The Best Emerging Funds for Strategic Venture Capital
Emerging Funds have flooded the markets. Thanks to new platforms that make it easier to launch a fund like AngelList’s Rolling Funds product, and the emergence of the Operator-slash-VC, traditional early-stage financing is becoming a lot more diversified.
This has made it easier for tech companies to raise money due to the availability of strategic funding. Funds with unique specializations around particular functions (ie. the LP network is exclusively proven SaaS CROs) can augment the skillsets of a founding team and supercharge companies that hinge on that function.
At SignalFire, we often collaborate or come across a lot of these strategic early-stage-focused firms. So, we wanted to give them a shout-out! Here’s a list of Emerging Funds we’ve seen provide a ton of value in strategic areas that are critical to early-stage success:
Sales & Marketing – GTMfund
- The GTMfund is comprised of an LP base of over 250 GTM leaders who’ve “been there, done that”. They help B2B companies scale revenue and provide knowledge and hiring support to portfolio Sales, Marketing, and Customer Success teams.
- Notable investments: Vanta, Atlan, Census, Mutiny, Writer, CaptivateIQ
Diversity and Inclusion – Overlooked Ventures
- Venture capital is overlooking massive opportunities. In fact, $4 trillion is being left on the table by not investing in diverse founders. Overlooked Ventures is removing barriers for early-stage founders, accepting and assessing all opportunities equally, and investing in untapped talent.
- Notable investments: Pipe, Stagger, West Tenth, Prometeo, Couplet Coffee, Infinite Objects
Marketplaces & Consumer – Moving Capital
- MovingCapital is a venture capital firm backed by early employees of Uber and other decacorn marketplace and consumer startups.
- Notable investments: Unit, Metropolis, Lumos, Lime, JOKR, Fonoa
People & Talent – SemperVirens
- SemperVirens is an early-stage ecosystem fund investing in workforce technology, healthcare technology, and financial technology companies that sell to and through employers. Their network of thought-leading HR advisors provides a critical sounding board for portfolio companies during early growth. These advisors serve as HR, people ops, and talent executives at enterprise and consumer companies like Slack, Cisco, Peloton, and Pinterest.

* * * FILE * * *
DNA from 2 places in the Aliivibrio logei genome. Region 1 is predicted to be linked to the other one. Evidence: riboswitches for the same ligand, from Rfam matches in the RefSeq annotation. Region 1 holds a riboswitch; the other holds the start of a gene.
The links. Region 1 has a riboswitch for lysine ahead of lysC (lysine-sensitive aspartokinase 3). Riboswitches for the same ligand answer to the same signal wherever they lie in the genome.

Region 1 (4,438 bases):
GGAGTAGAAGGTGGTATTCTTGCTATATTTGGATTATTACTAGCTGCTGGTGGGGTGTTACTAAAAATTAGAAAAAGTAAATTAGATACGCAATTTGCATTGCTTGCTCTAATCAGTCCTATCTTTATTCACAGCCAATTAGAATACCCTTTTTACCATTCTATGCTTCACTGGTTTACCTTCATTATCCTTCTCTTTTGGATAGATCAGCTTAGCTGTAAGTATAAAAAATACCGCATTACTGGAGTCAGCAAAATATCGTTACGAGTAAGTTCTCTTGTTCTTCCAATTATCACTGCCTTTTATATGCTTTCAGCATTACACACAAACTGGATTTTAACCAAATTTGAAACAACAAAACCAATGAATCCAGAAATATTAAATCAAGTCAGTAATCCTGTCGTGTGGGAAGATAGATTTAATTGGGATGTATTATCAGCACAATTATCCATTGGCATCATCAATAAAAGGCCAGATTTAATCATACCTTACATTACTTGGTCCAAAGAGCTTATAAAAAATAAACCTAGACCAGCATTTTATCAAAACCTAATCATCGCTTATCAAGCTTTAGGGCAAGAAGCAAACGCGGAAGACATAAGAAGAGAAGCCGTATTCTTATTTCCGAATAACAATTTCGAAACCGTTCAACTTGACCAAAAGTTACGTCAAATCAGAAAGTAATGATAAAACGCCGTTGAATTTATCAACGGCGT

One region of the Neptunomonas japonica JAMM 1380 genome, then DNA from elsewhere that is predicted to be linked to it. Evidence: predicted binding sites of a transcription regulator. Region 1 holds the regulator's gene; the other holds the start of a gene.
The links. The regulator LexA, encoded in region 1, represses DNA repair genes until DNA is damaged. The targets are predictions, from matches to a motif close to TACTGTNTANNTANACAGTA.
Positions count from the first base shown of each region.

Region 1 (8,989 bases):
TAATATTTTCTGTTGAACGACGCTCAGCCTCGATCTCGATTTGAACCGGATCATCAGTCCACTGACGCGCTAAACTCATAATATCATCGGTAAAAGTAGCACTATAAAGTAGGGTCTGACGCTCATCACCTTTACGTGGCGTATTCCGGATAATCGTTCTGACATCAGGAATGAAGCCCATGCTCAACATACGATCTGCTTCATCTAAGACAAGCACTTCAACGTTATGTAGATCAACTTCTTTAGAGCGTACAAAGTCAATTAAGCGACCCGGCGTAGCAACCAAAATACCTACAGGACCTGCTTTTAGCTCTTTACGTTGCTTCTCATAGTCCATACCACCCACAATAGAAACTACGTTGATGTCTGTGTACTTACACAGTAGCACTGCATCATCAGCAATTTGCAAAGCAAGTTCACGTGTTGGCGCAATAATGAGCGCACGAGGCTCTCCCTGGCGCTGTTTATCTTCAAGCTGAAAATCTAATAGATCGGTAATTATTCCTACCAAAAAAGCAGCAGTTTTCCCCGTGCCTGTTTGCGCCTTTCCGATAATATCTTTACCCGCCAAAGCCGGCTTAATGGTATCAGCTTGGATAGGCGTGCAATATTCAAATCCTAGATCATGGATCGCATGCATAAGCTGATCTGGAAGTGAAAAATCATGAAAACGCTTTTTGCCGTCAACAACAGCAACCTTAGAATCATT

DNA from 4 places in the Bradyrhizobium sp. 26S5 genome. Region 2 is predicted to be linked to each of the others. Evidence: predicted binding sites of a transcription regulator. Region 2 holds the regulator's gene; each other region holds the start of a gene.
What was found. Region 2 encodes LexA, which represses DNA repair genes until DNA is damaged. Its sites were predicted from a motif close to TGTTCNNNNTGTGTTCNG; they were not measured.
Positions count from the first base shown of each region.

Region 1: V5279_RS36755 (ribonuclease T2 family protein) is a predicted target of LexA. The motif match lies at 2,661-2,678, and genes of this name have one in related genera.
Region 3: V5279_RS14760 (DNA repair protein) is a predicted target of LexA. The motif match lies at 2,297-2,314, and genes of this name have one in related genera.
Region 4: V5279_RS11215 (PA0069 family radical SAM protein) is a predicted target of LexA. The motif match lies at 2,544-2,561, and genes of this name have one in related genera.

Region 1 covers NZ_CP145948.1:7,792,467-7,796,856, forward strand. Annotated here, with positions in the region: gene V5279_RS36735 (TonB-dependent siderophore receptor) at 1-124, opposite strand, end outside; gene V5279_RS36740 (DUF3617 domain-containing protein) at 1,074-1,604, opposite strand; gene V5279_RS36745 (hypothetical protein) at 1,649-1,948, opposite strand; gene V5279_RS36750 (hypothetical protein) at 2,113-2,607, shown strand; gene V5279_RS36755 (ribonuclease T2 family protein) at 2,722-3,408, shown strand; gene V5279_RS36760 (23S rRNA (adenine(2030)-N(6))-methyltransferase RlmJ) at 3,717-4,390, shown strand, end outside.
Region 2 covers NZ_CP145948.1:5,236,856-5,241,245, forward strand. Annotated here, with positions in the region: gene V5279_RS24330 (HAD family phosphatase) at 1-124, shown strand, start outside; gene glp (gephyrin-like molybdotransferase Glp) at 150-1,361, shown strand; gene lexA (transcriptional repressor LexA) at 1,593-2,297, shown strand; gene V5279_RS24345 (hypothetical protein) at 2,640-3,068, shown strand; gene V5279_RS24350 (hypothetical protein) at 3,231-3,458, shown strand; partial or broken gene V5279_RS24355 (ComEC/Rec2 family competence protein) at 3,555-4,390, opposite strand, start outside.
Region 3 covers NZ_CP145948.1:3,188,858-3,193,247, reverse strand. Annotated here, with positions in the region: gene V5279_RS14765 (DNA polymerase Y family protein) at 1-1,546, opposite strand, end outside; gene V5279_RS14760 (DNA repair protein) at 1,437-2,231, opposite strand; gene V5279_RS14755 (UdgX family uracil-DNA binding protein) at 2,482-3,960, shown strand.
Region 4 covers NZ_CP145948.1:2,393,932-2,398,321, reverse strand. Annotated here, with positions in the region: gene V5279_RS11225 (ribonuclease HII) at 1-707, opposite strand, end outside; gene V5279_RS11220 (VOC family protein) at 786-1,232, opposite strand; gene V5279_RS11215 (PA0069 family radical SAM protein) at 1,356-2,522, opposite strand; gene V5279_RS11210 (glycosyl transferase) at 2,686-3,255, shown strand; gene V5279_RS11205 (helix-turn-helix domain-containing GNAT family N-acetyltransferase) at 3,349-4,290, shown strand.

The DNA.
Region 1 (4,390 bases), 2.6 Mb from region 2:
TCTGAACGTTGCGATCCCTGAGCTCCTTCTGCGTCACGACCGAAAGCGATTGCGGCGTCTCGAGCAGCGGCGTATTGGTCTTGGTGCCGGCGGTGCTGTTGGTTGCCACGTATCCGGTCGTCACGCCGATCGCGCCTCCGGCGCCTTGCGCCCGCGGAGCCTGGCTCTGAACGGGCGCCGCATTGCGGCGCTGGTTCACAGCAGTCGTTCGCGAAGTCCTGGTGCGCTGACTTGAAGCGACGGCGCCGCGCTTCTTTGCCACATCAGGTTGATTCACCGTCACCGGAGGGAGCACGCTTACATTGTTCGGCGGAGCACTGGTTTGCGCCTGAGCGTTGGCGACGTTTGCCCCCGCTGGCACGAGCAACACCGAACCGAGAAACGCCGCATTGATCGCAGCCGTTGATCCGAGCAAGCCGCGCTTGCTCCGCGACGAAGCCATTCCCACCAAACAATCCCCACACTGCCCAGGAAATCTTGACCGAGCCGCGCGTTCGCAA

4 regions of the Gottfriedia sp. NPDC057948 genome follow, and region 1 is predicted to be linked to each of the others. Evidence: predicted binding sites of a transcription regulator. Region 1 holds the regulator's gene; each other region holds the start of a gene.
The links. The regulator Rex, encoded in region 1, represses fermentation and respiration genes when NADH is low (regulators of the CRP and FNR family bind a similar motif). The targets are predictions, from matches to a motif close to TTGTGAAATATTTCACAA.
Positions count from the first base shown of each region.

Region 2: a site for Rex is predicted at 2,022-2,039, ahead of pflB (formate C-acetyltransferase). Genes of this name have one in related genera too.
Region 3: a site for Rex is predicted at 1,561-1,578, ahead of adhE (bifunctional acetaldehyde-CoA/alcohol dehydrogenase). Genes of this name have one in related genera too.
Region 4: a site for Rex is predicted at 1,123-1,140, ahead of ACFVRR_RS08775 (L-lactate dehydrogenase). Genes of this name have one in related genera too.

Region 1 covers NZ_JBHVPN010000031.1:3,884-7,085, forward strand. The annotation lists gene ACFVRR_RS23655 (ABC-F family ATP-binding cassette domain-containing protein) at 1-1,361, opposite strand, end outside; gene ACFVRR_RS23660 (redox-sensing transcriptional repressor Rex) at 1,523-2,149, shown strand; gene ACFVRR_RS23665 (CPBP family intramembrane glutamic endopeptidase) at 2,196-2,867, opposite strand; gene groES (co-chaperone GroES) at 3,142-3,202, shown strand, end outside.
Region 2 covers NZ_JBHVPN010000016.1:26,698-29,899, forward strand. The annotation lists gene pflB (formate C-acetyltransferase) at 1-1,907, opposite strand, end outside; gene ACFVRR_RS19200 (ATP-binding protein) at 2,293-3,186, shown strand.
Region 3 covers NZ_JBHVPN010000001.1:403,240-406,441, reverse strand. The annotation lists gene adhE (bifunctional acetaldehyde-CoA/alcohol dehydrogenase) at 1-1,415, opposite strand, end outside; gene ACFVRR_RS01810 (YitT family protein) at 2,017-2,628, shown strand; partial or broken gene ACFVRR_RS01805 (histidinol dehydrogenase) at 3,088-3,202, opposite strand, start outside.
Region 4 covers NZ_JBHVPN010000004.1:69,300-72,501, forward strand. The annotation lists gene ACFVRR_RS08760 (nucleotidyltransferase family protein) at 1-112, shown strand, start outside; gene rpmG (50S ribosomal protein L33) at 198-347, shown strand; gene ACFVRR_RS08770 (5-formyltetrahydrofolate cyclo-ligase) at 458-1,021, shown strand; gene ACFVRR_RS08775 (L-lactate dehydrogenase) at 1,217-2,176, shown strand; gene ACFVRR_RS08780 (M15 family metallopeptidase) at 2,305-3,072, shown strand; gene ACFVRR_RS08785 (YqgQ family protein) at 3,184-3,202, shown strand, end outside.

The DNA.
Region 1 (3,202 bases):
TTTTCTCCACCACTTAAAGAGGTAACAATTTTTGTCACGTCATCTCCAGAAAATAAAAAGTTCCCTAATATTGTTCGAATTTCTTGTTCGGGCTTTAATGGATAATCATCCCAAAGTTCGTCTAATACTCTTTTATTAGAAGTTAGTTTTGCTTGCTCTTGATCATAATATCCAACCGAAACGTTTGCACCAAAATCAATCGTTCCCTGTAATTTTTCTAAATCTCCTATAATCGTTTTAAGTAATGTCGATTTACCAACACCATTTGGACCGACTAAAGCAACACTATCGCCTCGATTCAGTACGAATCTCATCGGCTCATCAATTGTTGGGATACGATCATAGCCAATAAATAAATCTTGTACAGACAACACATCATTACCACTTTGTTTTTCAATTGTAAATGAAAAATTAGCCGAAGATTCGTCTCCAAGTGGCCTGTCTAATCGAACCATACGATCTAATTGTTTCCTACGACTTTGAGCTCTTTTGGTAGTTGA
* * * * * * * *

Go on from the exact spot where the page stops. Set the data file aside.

- Notable investments: Spring Health, Ladder, Cleo, Human Interest, Carrot, ChartHop
Crypto & Web3 – Shima Capital
- Shima Capital is a global early-stage firm focused on supporting cutting-edge blockchain startups. They provide pre-seed companies with in-house resources purpose-built for building in web3 relating to talent, community, research, and tokenomics.
- Notable investments: Algorand, Bitclout, Hedera Hashgraph, KlimaDAO, Polkadot, Synthetix
Product & UX – Chapter One
- Chapter One helps founders build products for their category-defining stories, including newer investments in the Web3 space. They are a group of former product and user experience operators from successful software companies.
- Notable investments: Dapper, Compound, Lolli, Stytch, Alt, Blockfolio
Foundational Infra & Devtools – Essence VC
- Essence is an early-stage VC fund solely focused on infrastructure and dev tools. They help technical founders with storytelling, community building, leadership development, and scaling their engineering teams.
- Notable Investments: Flatfile, Iterative, Datafold, Opstrace, Sardine, Metaphor
How SignalFire Helps
Emerging VCs and institutional funds can complement each other well to pair vertical specialization with broad company-building help. At our own fund SignalFire, we write lead checks across sectors from seed to Series B while working hard to differentiate ourselves through our platform of value-adds. It’s centered around Beacon Talent, our proprietary AI recruiting system that tracks half a trillion data points to rank hundreds of millions of tech workers on skill and hireability. Beacon lets us give portfolio companies reports of the best people for any role that are the most likely to leave their job, and it’s how we make 1000 job candidate intros to our companies each year.
We also offer a network 85+ invested-advisors ranging from the Instagram founders to the head of pricing for Salesforce, a data science team that generates customer lead lists, and 100+ educational events per year where mentors teach our companies any skillset they need. Finally, we staff full-time in-house experts to help our companies including former Stripe CMO Jim Stoneham for go-to-market, former Netflix Chief Talent Officer Tawni Cranz for company culture building, former head of Special Project Recruiting at Facebook Mike Mangini for hiring strategy, and former Editor-at-Large of TechCrunch Josh Constine for PR and content marketing.
Put it all together and 85% of our portfolio companies say we’re their most valuable investor, and they give us a Net Promoter Score of 92 when few venture funds even measure NPS. You can learn more about how SignalFire helps in this video. We’d love to hear about what you’re building or what your fund is backing, as our lead checks can be a great complement to amazing emerging funds like those above!
How OneSignal pivoted to power notifications for 1 in 7 apps
After leading its Series A and B, SignalFire backs OneSignal’s new $50M Series C
There’s a grand tradition amongst ambitious gaming startups. When their game proves too heady, before its time, or simply too weird, they pivot to selling the infrastructure they built along the way. Fates Forever became Discord. Glitch became Slack. So too did Go Ninja become OneSignal…and developers around the world better off because of it.
George Deglin and his team had grown frustrated with the weak push notification infrastructure available to his previous company Hiptic games. Without notifications, a once loyal but absentminded player could forget about Go Ninja and churn out. The existing solutions weren’t enterprise-focused, self-serve, performant, or affordable. So they decided to roll their own.